A decision in a case in which a man received second and third-degree burns when he slipped into a vat containing 82-degree water will be handed down in July.
JBS Swift Australia Pty Ltd at Longford has previously pleaded guilty to failure to comply with health and safety duty Category 2 and duty to consult workers.
But the company has pleaded not guilty to the more serious charge of reckless conduct Category 1 which refers to a duty holder recklessly exposing a person to risk of death or serious injury.
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Whether the company was reckless in providing a safe workplace for its employees is the key issue.
Defence lawyer Stephen Russell submitted to Magistrate Simon Brown that there was no evidence that the company was reckless in its implementation of a new system of handling tripe.
The court heard last year that in November 2016 a Longford abattoir employee was using a tripe cooker and associated plant to pre-wash, load and cook tripe.
The process required the employee to put pieces of tripe in a pre-wash basket that was raised to tip tripe into the cooker.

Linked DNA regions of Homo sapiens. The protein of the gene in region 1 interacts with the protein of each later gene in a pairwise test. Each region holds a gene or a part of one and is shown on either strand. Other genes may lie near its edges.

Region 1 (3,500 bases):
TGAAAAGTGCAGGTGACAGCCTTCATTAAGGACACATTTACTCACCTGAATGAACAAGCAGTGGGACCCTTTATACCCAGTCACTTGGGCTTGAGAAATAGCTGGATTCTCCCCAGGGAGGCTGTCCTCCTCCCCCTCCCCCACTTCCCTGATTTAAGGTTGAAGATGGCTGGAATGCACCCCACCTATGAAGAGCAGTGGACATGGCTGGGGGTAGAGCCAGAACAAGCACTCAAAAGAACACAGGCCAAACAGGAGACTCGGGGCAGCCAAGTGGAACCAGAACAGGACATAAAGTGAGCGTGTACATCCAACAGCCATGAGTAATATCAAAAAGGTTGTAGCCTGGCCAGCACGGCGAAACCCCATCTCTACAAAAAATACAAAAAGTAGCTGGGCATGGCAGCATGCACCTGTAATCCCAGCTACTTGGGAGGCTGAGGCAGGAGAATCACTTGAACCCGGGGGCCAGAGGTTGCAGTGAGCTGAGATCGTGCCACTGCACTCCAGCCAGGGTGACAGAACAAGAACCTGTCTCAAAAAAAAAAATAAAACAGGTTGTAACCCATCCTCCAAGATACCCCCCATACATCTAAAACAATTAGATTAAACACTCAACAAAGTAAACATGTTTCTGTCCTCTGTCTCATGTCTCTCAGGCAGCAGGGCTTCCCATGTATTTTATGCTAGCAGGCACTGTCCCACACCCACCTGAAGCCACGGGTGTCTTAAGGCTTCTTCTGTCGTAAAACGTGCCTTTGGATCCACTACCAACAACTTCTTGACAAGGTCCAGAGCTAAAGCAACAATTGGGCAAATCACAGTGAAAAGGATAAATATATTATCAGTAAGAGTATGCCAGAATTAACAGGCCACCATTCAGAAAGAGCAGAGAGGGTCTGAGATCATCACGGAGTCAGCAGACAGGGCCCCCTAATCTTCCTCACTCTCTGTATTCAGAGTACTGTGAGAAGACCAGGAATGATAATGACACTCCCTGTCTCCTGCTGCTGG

Pieces of tripe would become stuck in the pre-wash basket's holes after the process changed from using bleach to hot water, making it necessary for employees to climb on to the edge of the basket and push the tripe into the cooker manually.
The abattoir worker slipped while trying to push the tripe into the cooker and landed in the tub filled with 82-degree water.
He received second and third-degree burns to both legs from the knees down, including both his feet.
Prosecutor Simon Nicholson said the recklessness charge was made out because there was evidence from the injured worker and two others that the unblocking procedure had received tacit approval from managers.
He said nothing was done about the known problems with the tripe cooking process.
In a discussion about whether a company omission to force the worker to desist amounted to recklessness Mr Brown said: "The risk was so apparent that, to put it bluntly, Blind Freddy would have seen that it was a stupid thing for him to let people do."
But Mr Russell said that there was no evidence that the company formed a reckless intention in relation to the tripe cooking procedure.
He said the company had tried to fix the tripe sticking problem by making holes in the pre-wash bucket larger.
He said there was no evidence that a company representative had seen and ignored the injured worker's actions.
Mr Brown adjourned the case for decision in the Launceston Magistrates Court on July 23 at 2.15pm
The offences to which the company pleaded guilty carry a maximum total of fines valued at $1.6 million.